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Letter ReferenceT120 (M722): W.T. Stead Papers/1- pages 39-41
ArchiveNational Archives Depot, Pretoria
Epistolary TypeLetter
Letter Date After Start: January 1889 ; Before End: March 1889
Address FromMentone, France
Address To
Who ToWilliam Thomas Stead
Other VersionsCronwright-Schreiner 1924: 156; Rive 1987: 153
PermissionsPlease read before using or citing this transcription
Legend
The Project is grateful to the National Archives Repository, Pretoria, for kindly allowing us to transcribe this Olive Schreiner letter, which is part of its Micofilm Collections. The year has been written on this letter in an unknown hand; Schreiner was resident in Mentone from December 1888 to the end of March 1889.
1Mentone
2
3I am very glad to hear about Greenwood.
4
5I shall never be of much use to your paper, but you & it will be
6followed with my loving sympathy in your growth.
7
8I am returning to Africa in August, And may then send you a series of
9letters on the Cape politics & affairs ?given as they appear to a
10Colonist after ?about 8 years absence.
11
12I will perhaps re-visit the Diamond Fields, & go on to the Gold Fields
13& further north yet, ^if I can manage it.^
14
15I had a terrible illness about two years ago, low fever, & very nearly
16died. I shall not fuly pull together till I get back to my own
17countrie. One sees “God” on those great plaines & one’s soul rests
18completely in him.
19
20You underline the word un-married with regard to yourself, implying
21that to be married has greatly strengthened & helped you. I do not
22doubt it. I believe in marriage. The man who has a wife & children
23always to turn to must be much stronger to fight the outer world. It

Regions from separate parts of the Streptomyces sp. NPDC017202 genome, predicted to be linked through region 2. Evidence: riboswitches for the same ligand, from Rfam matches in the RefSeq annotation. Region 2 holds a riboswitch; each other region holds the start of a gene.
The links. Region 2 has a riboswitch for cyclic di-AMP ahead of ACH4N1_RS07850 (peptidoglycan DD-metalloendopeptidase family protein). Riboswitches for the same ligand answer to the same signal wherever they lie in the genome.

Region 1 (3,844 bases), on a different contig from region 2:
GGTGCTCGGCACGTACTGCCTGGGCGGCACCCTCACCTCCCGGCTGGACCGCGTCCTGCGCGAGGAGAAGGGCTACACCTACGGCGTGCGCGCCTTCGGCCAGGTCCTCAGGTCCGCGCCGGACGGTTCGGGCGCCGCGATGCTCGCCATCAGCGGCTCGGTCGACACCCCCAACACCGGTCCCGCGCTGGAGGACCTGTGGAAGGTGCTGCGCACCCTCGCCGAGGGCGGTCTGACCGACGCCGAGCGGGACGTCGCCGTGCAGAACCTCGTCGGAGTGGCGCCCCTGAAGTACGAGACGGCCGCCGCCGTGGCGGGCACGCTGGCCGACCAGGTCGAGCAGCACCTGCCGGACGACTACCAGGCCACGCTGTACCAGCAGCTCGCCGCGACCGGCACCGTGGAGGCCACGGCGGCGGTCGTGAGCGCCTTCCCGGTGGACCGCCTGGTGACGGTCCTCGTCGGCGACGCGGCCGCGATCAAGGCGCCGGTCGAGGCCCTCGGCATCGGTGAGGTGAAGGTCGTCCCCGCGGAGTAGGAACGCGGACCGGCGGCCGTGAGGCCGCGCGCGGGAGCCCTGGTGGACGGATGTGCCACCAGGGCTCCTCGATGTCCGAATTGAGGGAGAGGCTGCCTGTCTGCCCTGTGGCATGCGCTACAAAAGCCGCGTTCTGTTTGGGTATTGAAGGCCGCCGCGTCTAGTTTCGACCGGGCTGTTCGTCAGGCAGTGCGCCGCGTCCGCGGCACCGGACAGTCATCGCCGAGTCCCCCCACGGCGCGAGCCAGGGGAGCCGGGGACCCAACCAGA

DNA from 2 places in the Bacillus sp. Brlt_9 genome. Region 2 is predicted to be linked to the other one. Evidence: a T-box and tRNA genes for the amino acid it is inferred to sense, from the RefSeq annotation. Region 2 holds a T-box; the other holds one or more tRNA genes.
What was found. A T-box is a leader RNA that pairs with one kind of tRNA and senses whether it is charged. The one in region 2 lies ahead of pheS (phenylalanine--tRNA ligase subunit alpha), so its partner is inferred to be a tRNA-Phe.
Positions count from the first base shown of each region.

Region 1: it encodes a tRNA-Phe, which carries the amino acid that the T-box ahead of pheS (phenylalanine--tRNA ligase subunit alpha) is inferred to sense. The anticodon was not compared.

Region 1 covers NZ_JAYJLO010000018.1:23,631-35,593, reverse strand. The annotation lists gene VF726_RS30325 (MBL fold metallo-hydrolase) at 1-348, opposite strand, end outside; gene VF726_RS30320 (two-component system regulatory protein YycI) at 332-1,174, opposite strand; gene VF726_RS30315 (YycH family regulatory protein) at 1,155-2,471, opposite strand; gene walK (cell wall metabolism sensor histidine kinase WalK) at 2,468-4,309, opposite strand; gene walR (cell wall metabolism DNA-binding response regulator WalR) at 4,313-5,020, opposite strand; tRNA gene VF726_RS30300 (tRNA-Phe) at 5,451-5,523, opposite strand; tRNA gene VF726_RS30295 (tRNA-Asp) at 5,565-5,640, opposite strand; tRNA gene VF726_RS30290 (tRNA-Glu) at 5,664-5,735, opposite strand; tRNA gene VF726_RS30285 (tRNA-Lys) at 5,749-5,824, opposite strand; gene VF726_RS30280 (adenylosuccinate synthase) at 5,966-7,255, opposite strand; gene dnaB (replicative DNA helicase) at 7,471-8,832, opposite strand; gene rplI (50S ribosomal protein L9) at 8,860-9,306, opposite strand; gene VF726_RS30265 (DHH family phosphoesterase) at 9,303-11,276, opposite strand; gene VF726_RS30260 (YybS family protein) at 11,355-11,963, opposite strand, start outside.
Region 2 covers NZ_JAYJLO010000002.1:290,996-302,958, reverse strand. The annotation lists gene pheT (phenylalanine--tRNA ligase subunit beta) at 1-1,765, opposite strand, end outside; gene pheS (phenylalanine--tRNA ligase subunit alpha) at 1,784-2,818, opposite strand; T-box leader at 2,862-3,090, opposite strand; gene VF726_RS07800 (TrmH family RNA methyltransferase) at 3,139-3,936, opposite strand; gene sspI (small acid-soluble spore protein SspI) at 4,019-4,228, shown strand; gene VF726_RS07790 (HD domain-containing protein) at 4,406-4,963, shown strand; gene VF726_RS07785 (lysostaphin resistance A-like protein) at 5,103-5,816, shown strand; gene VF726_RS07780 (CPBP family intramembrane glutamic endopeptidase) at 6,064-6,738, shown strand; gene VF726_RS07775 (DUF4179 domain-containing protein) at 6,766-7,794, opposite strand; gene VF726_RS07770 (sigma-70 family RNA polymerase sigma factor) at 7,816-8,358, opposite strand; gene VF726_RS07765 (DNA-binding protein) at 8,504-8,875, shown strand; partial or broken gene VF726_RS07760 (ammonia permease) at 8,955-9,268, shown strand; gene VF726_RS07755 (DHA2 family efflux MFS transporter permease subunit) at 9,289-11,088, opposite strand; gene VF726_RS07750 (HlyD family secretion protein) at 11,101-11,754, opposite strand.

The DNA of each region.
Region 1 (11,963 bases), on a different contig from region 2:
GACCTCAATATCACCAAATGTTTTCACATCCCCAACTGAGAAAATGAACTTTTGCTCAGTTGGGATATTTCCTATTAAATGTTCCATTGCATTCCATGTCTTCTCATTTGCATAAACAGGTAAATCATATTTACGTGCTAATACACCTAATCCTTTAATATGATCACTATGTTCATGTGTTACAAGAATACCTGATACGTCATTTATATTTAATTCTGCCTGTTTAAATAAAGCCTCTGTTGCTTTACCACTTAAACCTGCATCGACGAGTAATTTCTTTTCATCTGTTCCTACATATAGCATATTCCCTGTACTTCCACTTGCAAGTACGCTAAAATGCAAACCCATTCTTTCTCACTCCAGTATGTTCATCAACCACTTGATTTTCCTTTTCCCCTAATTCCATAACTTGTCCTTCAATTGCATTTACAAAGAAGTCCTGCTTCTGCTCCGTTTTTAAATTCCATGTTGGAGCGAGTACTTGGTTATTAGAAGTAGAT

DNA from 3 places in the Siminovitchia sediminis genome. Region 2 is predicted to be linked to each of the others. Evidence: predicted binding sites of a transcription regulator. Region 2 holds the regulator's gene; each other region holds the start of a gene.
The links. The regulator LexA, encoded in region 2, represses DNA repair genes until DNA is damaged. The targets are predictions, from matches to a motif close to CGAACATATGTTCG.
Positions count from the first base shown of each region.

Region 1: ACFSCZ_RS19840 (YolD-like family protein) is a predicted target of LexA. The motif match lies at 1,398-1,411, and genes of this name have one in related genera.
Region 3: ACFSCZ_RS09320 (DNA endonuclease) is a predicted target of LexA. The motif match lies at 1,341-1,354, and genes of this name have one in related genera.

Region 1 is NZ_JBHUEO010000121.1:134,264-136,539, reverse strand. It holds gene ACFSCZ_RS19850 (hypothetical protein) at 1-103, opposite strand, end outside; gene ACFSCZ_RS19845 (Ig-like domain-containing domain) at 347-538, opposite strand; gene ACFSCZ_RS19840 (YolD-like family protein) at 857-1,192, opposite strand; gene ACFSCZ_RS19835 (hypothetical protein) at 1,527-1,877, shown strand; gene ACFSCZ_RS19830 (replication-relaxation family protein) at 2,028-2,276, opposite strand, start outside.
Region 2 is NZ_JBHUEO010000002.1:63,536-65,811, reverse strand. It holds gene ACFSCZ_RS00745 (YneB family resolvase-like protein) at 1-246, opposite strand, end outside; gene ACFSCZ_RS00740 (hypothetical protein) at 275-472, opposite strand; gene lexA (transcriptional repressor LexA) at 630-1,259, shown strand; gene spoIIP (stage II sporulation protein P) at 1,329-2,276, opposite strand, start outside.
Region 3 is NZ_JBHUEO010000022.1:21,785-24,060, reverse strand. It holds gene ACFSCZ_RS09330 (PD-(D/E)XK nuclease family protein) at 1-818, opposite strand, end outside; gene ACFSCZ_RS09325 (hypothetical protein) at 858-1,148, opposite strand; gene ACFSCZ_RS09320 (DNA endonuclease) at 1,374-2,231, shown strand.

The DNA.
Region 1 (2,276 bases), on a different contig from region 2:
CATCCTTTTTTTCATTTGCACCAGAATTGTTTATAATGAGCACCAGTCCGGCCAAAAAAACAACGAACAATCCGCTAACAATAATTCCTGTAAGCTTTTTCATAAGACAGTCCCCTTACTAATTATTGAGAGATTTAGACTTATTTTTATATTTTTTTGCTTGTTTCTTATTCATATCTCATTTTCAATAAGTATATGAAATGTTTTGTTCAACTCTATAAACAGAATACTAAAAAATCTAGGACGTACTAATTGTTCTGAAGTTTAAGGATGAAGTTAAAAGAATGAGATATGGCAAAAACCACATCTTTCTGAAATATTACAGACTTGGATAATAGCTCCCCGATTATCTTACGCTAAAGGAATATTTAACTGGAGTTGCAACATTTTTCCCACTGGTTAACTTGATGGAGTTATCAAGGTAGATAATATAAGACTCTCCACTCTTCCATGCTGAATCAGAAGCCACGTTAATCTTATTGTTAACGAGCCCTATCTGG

24is the perfect the natural condition. But it is for those who are
25called.
26
27Some years ago I couldn't see a little tiny babe without an
28inclination to burst out hysterically crying, & to see a happy husband
29& wife with their children seemed to wake in me the same unaccountable
30feeliting feeling. Now: I must I have entirely conquered it. I
31know my work & have accepted my little part in life. Of course all
32this is private
. The real thing I am going to the Cape for is to see
33my brother's two small babyes & play with them.
34
35Olive Schreiner
36
Notation
The ‘series of letters on the Cape politics & affairs given as they appear to a Colonist’ refers to what eventuated as Schreiner’s ‘A Returned South African’ essays, originally published in a range of magazines and intended to be reworked in book form, as Stray Thoughts on South Africa. A dispute with a publisher and then the outbreak of the South African War (1899-1902) prevented this, and they were in the event with some additional essays published posthumously as Thoughts on South Africa. Rive’s (1987) version omits part of this letter and is incorrect in minor ways. Cronwright-Schreiner’s (1924) extract is incorrect in a range of ways.